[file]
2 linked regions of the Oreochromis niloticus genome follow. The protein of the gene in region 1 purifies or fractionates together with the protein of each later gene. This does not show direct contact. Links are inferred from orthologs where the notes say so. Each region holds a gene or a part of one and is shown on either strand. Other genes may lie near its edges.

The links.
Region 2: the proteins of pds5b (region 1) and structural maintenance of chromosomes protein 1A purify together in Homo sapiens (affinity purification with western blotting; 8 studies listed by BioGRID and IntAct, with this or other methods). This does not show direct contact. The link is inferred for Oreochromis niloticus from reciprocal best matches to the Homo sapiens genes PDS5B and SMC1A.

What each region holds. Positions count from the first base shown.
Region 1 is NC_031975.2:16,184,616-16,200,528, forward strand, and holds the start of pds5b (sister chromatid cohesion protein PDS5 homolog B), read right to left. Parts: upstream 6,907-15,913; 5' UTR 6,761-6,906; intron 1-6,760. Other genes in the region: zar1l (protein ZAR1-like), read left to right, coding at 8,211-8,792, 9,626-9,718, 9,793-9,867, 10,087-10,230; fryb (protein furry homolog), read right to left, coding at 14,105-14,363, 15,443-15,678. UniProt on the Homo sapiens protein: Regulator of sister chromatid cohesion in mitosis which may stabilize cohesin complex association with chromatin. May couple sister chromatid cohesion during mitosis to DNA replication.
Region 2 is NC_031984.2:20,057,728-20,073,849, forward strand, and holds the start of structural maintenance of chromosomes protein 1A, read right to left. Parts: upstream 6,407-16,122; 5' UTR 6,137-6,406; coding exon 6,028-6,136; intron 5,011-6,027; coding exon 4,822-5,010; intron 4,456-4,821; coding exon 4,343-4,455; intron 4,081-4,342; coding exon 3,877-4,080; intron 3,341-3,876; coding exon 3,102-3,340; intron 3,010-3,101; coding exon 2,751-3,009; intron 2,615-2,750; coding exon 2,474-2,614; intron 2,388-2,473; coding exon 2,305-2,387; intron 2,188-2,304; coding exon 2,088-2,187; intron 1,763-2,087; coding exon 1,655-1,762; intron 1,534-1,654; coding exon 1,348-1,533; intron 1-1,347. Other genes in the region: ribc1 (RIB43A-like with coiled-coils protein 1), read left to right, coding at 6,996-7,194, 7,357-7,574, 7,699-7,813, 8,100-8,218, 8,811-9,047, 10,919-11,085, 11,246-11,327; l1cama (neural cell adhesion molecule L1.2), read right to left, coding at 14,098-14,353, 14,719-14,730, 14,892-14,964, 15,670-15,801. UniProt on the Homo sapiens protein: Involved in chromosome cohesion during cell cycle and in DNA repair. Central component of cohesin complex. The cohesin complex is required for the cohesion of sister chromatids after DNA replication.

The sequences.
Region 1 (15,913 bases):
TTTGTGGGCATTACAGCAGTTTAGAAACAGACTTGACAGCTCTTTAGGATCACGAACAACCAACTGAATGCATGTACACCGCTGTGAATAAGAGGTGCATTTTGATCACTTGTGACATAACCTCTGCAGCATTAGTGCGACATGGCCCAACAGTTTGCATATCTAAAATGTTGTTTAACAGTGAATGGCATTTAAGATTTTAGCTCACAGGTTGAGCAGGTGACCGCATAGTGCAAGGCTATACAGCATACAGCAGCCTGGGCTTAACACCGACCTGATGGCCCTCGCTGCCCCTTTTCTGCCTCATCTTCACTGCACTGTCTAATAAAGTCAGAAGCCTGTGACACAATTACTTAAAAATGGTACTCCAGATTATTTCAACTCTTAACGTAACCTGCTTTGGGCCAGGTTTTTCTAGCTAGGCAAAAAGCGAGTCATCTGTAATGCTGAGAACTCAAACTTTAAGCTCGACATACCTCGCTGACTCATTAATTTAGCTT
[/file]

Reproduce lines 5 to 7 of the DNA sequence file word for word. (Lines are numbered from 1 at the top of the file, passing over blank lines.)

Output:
Region 1 is NC_031975.2:16,184,616-16,200,528, forward strand, and holds the start of pds5b (sister chromatid cohesion protein PDS5 homolog B), read right to left. Parts: upstream 6,907-15,913; 5' UTR 6,761-6,906; intron 1-6,760. Other genes in the region: zar1l (protein ZAR1-like), read left to right, coding at 8,211-8,792, 9,626-9,718, 9,793-9,867, 10,087-10,230; fryb (protein furry homolog), read right to left, coding at 14,105-14,363, 15,443-15,678. UniProt on the Homo sapiens protein: Regulator of sister chromatid cohesion in mitosis which may stabilize cohesin complex association with chromatin. May couple sister chromatid cohesion during mitosis to DNA replication.
Region 2 is NC_031984.2:20,057,728-20,073,849, forward strand, and holds the start of structural maintenance of chromosomes protein 1A, read right to left. Parts: upstream 6,407-16,122; 5' UTR 6,137-6,406; coding exon 6,028-6,136; intron 5,011-6,027; coding exon 4,822-5,010; intron 4,456-4,821; coding exon 4,343-4,455; intron 4,081-4,342; coding exon 3,877-4,080; intron 3,341-3,876; coding exon 3,102-3,340; intron 3,010-3,101; coding exon 2,751-3,009; intron 2,615-2,750; coding exon 2,474-2,614; intron 2,388-2,473; coding exon 2,305-2,387; intron 2,188-2,304; coding exon 2,088-2,187; intron 1,763-2,087; coding exon 1,655-1,762; intron 1,534-1,654; coding exon 1,348-1,533; intron 1-1,347. Other genes in the region: ribc1 (RIB43A-like with coiled-coils protein 1), read left to right, coding at 6,996-7,194, 7,357-7,574, 7,699-7,813, 8,100-8,218, 8,811-9,047, 10,919-11,085, 11,246-11,327; l1cama (neural cell adhesion molecule L1.2), read right to left, coding at 14,098-14,353, 14,719-14,730, 14,892-14,964, 15,670-15,801. UniProt on the Homo sapiens protein: Involved in chromosome cohesion during cell cycle and in DNA repair. Central component of cohesin complex. The cohesin complex is required for the cohesion of sister chromatids after DNA replication.

The sequences.